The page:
[In a series critically re-examining a game released 12 months ago, our own Simon Parkin picks up Activision and Infinity Ward's Call Of Duty: Modern Warfare 2, to look at a single-player campaign "as memorable for its surrounding bluster as its actual content".]

Twelve months ago, no-one suspected that Modern Warfare 2 might be the final Call of Duty title created under the stewardship of series creators Vince Zampella and Jason West.

These two creative and business minds, now embroiled in a legal battle with former publisher Activision, grew the first person shooter series to its current, record-breaking popularity and, in their final game in the series, reached a critical and commercial highpoint.

Treyarch's Call of Duty: Black Ops may have claimed the spurious record of "biggest entertainment launch in history" last week, but that success is founded squarely upon on Infinity Ward's shoulders, who established and perfected the techniques that now define almost all contemporary military FPS blockbuster video games.

No game better exemplifies the strength and weaknesses of that format than Call of Duty: Modern Warfare 2, whose controversial level, 'No Russian', forced gaming's advocates to defend the medium not only to a watching world but also, perhaps for the first time in years, to themselves.

Mechanically, the game represents the most fully-formed realization of the modern FPS blockbuster, for better and for worse, from its linear level design, obfuscated by set-piece distractions, to the collectible intel files, 'hidden' inside rooms off the main corridors of each mission.

Beneath the bombast, it has everything in common with gaming's proto-shooter Space Invaders. You take cover behind walls before peeking out to shoot aliens. Twenty-two years ago the aliens were line-dancing extra terrestrials. In 2009 they were Afghans. The metaphor changed, but the principle remains the same: avoid missing headshot for high score.

Likewise, the opening shooting gallery training level that takes place on a desert encampment, soldiers idling in the heat and dust while you sprint from pop-up target to target, is a 2009 rendering of Duck Hunt, the final evolution of a medium that has always obsessed over bullets and targets. For that reason, despite the visual firework display and cacophony of barked orders, play can feel curiously one note and familiar.

Guns are the sole mode of player reach into the world, not solely because of the contemporary military setting, but also because this point and click tool continues to be the most efficient way to allow a player to interact instantaneously with a virtual world both near and far.

Down the barrel of Call of Duty: Modern Warfare 2's guns, you can snipe a soldier two miles away, before using its butt to knock out a guard 2 feet away. The weight and feel of these tools is here perfected, while, in the game's most controversial level, the gross limitation of that sole verb they offer the player, 'shoot', is clearly revealed.

It's here, the game's most talked about moment, that you accompany a group of terrorists as they mow down unarmed civilians in a Russian airport. While you have the choice to skip the level entirely, once in it, you ride on a conveyor belt through the hellish fairground ride, your only choice to shoot, or not to shoot.

The removal of meaningful choice for the player is both frustrating and (perhaps unintentionally) brilliant: through it, the limitations of the first-person-shooter's purpose and themes are revealed. For years this brand of video game has limited interactions to destructive ones fired down the barrel of a gun. In this moment, we wish for a bandage.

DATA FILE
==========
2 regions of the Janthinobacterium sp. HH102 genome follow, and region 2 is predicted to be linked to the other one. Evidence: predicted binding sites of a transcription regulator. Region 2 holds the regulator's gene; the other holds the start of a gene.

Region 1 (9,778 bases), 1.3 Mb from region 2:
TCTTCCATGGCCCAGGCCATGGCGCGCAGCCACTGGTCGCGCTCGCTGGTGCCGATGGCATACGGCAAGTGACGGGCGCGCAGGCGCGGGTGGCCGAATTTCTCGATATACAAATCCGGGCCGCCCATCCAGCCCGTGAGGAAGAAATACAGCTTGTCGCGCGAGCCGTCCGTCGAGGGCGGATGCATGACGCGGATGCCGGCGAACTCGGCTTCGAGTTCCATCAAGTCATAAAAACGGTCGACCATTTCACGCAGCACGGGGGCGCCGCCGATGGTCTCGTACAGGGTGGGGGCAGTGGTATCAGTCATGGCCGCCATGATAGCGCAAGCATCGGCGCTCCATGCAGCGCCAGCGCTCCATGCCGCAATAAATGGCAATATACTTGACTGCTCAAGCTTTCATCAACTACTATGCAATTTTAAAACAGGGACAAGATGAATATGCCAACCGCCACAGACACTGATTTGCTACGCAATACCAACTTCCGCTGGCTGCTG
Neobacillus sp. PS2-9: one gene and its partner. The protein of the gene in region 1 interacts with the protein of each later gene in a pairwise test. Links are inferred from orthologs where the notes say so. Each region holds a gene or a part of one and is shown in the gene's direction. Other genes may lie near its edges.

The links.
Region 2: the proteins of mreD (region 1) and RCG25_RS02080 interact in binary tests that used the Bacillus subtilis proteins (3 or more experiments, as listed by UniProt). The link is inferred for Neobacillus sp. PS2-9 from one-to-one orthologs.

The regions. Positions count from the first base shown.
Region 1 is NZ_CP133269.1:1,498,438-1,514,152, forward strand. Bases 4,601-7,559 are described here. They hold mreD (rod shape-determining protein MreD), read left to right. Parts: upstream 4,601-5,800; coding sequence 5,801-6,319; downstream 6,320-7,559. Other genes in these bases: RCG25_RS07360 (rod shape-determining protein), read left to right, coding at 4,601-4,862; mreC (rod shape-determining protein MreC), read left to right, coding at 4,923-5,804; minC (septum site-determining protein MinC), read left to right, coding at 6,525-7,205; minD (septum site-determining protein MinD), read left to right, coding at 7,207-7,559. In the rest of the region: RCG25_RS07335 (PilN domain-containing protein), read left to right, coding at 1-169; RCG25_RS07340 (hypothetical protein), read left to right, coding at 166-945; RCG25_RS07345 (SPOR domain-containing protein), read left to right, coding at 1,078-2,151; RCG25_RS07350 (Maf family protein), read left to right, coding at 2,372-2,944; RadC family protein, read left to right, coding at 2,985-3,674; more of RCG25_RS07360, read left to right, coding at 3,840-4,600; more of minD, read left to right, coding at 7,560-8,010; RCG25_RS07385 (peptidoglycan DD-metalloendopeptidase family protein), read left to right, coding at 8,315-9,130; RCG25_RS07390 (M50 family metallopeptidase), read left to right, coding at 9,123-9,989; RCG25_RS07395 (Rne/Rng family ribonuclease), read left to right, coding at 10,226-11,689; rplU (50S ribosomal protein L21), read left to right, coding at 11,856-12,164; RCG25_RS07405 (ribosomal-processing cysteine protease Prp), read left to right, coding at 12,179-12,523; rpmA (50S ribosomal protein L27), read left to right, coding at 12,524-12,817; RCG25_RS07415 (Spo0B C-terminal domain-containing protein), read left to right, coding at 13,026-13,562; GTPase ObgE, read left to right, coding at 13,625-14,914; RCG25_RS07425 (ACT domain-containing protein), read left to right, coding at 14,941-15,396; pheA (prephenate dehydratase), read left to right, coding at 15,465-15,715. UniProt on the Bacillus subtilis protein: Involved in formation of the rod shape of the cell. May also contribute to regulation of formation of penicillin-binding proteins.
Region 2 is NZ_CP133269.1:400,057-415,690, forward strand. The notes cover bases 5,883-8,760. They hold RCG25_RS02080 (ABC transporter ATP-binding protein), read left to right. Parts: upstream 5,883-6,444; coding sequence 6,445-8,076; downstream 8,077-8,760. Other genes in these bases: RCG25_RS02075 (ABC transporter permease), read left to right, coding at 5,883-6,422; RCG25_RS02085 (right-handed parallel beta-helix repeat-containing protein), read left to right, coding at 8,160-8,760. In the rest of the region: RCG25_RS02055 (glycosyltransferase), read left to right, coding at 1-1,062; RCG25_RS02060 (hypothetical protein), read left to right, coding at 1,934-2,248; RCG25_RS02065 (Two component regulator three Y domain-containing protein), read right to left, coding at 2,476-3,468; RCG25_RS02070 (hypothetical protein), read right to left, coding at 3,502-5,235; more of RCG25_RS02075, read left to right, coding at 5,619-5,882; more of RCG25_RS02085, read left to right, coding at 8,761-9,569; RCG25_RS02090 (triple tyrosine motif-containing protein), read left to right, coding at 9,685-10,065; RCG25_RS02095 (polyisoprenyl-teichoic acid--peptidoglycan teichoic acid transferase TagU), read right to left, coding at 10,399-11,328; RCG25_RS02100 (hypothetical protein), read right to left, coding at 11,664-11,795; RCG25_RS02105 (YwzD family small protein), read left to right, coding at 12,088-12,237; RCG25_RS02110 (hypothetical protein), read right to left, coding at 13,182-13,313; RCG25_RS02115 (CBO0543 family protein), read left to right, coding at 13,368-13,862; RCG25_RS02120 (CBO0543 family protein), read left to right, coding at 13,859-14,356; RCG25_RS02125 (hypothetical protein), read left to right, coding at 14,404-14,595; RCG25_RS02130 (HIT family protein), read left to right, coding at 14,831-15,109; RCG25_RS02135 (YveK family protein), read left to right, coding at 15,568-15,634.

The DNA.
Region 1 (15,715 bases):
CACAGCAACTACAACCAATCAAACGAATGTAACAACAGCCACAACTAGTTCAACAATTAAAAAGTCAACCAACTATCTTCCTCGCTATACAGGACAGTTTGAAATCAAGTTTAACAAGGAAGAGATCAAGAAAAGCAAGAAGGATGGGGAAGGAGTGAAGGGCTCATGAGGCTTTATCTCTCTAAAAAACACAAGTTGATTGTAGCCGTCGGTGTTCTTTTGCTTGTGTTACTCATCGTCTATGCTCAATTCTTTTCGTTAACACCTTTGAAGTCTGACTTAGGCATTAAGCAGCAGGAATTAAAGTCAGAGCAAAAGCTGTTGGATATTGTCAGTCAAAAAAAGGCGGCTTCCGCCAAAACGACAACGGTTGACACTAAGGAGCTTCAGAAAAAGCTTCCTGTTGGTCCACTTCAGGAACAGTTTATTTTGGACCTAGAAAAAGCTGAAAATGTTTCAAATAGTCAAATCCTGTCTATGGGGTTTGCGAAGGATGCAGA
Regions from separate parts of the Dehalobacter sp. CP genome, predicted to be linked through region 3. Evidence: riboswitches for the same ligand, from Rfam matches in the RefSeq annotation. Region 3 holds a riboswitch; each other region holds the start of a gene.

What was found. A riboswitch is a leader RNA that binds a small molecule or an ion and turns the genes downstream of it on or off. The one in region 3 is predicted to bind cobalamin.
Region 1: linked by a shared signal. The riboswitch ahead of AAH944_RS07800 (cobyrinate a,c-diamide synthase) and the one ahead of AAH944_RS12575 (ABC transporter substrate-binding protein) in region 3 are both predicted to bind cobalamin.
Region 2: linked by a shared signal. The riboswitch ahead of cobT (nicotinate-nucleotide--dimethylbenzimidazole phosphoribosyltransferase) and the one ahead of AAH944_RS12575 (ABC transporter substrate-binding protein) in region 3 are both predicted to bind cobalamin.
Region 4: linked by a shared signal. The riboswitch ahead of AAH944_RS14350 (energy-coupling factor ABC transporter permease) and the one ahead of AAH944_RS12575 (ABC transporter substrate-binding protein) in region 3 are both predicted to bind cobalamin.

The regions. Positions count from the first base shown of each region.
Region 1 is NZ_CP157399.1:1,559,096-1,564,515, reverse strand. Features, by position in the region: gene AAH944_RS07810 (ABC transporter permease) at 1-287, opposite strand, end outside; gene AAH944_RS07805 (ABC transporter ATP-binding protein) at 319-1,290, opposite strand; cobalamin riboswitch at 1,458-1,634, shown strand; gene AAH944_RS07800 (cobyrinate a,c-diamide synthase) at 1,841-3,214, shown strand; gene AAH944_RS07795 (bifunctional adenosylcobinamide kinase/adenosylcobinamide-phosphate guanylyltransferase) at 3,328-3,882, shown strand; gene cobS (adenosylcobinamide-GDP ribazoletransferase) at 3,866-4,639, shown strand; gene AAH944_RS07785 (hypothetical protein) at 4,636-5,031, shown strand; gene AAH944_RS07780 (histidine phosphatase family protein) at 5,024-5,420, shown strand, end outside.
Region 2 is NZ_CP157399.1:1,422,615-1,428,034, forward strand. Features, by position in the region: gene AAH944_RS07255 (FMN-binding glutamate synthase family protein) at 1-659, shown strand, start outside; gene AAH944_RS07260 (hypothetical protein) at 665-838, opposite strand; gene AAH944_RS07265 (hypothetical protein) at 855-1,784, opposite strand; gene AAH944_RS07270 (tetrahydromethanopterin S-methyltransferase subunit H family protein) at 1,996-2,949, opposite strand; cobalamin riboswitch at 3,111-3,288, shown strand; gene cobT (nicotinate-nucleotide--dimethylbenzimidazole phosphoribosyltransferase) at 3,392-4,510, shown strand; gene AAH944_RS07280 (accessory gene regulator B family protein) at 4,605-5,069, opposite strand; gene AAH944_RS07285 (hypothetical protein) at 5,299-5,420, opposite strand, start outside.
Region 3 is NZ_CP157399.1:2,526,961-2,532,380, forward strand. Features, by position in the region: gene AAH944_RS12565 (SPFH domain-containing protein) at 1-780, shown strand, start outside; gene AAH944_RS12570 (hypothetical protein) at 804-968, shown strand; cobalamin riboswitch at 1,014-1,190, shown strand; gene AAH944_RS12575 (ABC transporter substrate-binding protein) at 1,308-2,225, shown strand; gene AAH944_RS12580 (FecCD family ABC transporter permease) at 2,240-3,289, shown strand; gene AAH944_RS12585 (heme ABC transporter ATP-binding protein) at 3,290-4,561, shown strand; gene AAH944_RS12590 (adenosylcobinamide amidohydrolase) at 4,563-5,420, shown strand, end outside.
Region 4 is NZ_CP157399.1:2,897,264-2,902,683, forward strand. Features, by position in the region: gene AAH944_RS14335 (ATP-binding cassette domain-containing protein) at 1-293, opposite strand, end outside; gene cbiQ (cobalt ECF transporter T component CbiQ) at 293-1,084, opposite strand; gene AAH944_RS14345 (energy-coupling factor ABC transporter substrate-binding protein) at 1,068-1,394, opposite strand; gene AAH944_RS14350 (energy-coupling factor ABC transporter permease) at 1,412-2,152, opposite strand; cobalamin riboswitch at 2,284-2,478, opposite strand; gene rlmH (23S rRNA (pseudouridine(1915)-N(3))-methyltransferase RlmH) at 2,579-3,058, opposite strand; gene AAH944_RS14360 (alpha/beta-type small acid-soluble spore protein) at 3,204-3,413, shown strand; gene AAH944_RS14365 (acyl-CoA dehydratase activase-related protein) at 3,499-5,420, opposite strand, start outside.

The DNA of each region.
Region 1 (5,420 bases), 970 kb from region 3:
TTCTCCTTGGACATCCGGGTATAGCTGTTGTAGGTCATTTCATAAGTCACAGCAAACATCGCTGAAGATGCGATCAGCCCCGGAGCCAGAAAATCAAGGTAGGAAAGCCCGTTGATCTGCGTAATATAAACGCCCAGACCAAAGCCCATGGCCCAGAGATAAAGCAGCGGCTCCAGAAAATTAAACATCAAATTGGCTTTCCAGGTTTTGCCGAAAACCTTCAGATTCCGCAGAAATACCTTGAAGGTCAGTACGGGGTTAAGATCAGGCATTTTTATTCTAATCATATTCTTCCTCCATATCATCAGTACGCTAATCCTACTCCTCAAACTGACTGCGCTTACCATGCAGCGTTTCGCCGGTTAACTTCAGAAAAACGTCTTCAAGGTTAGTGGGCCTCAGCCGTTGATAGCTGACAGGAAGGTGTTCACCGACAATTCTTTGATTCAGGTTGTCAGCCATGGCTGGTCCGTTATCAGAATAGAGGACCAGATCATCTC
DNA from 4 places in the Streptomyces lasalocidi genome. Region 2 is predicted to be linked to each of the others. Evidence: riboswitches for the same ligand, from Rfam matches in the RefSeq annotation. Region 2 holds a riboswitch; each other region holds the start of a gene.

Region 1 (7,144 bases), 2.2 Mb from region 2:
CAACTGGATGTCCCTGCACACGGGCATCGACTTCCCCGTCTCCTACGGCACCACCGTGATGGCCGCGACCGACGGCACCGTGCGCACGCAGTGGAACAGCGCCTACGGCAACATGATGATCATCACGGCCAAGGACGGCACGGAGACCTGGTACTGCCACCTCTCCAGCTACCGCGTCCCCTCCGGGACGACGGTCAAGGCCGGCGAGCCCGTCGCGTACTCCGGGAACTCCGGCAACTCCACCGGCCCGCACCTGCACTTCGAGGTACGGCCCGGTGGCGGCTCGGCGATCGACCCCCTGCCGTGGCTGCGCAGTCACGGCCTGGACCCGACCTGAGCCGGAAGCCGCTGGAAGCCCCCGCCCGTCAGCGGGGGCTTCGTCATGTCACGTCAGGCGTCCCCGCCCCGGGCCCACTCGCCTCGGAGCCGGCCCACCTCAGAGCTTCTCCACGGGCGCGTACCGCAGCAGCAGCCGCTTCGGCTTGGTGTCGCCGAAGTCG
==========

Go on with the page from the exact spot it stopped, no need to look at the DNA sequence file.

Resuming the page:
But perhaps the loudest message 'No Russian' spoke was of cinematic gaming's frequent inability to maintain a consistent tone and voice. While the game may know exactly what it is in terms of its systems, in terms of its scenario it's a confused confluence of approaches.

It opens with a step for step tribute to David Simon's Generation Kill, sharing camera angles and composition with the second episode from the HBO drama. You must protect a bridge before crossing it in a Humvee, leading into a tense creep through a hostile city, scanning rooftops and doorways for potential threats, the order "Do Not Fire Unless Fired Upon" still ringing in your ears.

This grave approximation of gritty drama/ Six o' Clock News is then juxtaposed with the second level, which has you tearing across a snowscape in a snowmobile, firing from the hip and leaping ravines in a James Bond-esque white knuckle-ride. Then there's the airport massacre, a po-faced rendering of snuff CCTV footage entirely out of keeping with what has gone before.

The tone and approach continues to veer left and right, soft and hard as you work through American suburbia like a Rainbow Six CQB soldier one moment, before storming the ruins of the White House as it burns against a black fire sky the next.

As a result the game's abiding message is confused. Try to remember the experience 12 months on, and you'll recall diverse set pieces, tied together only by way of the mechanics they clothe. Perhaps this is the point. Modern Warfare 2, and its legions of impersonators, offer a Disneyland tour of scenarios, an exhilarating parade of scenes and feelings that do little to educate or enrich in the long term.

And that's entirely reasonable. Video games are entertainment and not every title should be forced to display ambition that stretches further than popcorn thrills. But in 'No Russian's attempt to offer more than mere happy distraction, the inability of this linear roller-coaster ride FPS to sustain wider commentary is made clear.

A year on, a moment touted by many as gaming's most compelling stab at maturity, is as much memorable for its surrounding bluster as its actual content. It's arguably a criticism that can reasonably be leveled at the wider game it's part of.